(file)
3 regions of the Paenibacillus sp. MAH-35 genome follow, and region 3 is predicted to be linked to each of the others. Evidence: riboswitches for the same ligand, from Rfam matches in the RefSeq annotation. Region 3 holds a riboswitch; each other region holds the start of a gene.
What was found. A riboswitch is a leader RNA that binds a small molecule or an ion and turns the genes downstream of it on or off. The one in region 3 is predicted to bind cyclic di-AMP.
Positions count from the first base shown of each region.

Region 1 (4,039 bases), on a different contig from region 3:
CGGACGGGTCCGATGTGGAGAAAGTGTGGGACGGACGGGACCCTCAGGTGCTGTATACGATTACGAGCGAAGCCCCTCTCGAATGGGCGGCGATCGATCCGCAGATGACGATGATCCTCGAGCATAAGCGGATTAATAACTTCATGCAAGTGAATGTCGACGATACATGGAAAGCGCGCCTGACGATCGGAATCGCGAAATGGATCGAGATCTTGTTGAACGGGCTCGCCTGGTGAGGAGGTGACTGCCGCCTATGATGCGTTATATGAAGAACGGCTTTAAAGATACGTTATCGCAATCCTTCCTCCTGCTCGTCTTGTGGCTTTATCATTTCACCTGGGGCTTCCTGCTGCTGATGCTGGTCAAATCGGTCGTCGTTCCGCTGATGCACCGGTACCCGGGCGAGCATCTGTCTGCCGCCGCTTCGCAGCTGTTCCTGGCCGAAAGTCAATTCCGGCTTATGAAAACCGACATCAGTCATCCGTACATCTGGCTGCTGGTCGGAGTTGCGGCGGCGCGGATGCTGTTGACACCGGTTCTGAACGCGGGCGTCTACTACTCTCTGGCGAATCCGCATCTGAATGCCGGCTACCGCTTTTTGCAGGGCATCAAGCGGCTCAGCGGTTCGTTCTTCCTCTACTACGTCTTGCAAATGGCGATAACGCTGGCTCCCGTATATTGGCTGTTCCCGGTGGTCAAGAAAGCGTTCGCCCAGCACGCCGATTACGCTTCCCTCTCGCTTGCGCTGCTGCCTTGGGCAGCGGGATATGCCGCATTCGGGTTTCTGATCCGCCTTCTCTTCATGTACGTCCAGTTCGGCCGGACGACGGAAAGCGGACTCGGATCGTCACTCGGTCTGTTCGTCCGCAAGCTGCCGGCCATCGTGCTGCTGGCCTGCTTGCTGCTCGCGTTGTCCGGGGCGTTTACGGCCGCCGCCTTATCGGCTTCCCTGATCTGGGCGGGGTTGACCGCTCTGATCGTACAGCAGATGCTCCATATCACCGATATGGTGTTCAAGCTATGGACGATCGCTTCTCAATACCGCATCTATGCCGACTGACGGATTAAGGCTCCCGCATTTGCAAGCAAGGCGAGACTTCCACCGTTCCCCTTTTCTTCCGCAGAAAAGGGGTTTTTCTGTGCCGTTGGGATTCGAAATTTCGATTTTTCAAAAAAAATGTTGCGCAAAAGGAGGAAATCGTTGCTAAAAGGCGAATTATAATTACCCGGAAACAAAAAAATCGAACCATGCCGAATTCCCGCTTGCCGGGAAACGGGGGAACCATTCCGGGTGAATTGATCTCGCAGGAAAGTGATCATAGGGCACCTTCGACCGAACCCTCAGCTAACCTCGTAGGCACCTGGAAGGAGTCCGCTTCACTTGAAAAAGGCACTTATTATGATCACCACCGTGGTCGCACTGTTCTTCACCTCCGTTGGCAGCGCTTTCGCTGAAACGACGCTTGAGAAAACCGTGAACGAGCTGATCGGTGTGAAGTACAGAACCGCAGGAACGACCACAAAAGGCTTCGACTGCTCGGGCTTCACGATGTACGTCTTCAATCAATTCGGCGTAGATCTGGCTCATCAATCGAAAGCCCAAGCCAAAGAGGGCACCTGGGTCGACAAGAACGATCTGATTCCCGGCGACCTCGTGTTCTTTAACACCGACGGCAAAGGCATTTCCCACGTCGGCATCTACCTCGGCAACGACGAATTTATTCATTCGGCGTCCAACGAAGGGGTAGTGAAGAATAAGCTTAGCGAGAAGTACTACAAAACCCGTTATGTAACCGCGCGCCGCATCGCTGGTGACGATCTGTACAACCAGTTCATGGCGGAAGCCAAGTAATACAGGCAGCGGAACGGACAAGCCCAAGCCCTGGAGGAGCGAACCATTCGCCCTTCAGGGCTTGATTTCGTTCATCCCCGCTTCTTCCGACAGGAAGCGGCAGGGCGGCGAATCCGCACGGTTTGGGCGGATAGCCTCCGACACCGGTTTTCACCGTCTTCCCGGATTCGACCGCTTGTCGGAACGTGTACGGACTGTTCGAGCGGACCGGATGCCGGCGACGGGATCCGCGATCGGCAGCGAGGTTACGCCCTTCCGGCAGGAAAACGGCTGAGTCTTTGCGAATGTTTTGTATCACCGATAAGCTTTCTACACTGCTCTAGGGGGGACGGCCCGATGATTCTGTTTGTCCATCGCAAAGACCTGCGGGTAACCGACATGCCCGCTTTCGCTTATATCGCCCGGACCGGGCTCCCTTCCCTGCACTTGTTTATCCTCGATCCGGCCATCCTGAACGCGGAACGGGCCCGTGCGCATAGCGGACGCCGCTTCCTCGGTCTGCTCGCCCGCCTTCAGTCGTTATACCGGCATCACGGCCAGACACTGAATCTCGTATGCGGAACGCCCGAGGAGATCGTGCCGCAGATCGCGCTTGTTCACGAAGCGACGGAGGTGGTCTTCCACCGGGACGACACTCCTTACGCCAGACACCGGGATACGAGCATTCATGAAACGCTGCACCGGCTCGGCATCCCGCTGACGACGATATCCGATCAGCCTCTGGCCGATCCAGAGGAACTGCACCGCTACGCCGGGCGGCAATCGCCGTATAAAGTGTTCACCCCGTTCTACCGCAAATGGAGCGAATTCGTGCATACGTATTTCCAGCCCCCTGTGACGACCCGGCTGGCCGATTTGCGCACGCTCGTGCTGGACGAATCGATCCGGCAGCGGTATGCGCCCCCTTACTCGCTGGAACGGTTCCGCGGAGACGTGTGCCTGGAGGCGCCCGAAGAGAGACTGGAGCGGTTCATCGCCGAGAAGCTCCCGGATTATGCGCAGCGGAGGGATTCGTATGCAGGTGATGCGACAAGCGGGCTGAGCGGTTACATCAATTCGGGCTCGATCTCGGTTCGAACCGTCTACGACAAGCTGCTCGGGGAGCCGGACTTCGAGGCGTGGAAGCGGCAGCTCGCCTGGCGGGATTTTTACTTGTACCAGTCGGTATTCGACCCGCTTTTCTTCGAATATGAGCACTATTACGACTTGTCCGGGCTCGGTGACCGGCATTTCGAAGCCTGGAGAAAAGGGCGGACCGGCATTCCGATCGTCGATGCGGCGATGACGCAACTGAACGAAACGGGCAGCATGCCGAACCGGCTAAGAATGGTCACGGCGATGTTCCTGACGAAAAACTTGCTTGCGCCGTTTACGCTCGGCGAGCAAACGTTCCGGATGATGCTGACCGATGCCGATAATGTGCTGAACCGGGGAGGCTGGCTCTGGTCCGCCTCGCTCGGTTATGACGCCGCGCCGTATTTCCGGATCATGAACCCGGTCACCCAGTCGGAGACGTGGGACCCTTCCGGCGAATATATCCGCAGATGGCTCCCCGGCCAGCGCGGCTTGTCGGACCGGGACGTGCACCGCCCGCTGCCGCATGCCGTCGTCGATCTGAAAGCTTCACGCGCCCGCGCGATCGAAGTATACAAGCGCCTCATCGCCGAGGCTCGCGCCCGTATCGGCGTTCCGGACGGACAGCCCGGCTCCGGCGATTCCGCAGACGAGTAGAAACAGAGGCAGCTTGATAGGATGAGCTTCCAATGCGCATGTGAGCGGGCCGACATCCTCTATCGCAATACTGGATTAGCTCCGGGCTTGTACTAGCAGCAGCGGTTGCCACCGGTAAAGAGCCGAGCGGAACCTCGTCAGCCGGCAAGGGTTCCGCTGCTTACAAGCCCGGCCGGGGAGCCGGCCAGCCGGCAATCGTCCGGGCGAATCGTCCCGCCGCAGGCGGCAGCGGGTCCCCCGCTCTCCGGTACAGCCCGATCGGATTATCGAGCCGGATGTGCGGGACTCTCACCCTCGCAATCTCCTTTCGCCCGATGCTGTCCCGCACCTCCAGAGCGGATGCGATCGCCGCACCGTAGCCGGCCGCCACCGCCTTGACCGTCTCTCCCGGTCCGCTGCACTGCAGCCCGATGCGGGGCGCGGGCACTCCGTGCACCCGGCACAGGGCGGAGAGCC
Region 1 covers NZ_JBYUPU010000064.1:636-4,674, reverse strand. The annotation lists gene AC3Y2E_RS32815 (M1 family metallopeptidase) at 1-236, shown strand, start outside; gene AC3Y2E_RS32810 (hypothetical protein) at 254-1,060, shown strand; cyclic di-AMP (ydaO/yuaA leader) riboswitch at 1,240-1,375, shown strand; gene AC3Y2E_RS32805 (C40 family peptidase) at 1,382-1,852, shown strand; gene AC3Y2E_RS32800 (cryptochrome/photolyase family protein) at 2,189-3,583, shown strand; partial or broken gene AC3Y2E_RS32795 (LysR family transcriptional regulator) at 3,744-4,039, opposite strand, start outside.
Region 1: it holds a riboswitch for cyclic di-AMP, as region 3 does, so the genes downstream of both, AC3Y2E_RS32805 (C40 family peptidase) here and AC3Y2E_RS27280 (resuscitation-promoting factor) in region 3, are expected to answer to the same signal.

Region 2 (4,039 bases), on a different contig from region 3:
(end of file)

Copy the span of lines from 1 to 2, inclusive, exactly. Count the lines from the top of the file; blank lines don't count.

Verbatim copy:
3 regions of the Paenibacillus sp. MAH-35 genome follow, and region 3 is predicted to be linked to each of the others. Evidence: riboswitches for the same ligand, from Rfam matches in the RefSeq annotation. Region 3 holds a riboswitch; each other region holds the start of a gene.
What was found. A riboswitch is a leader RNA that binds a small molecule or an ion and turns the genes downstream of it on or off. The one in region 3 is predicted to bind cyclic di-AMP.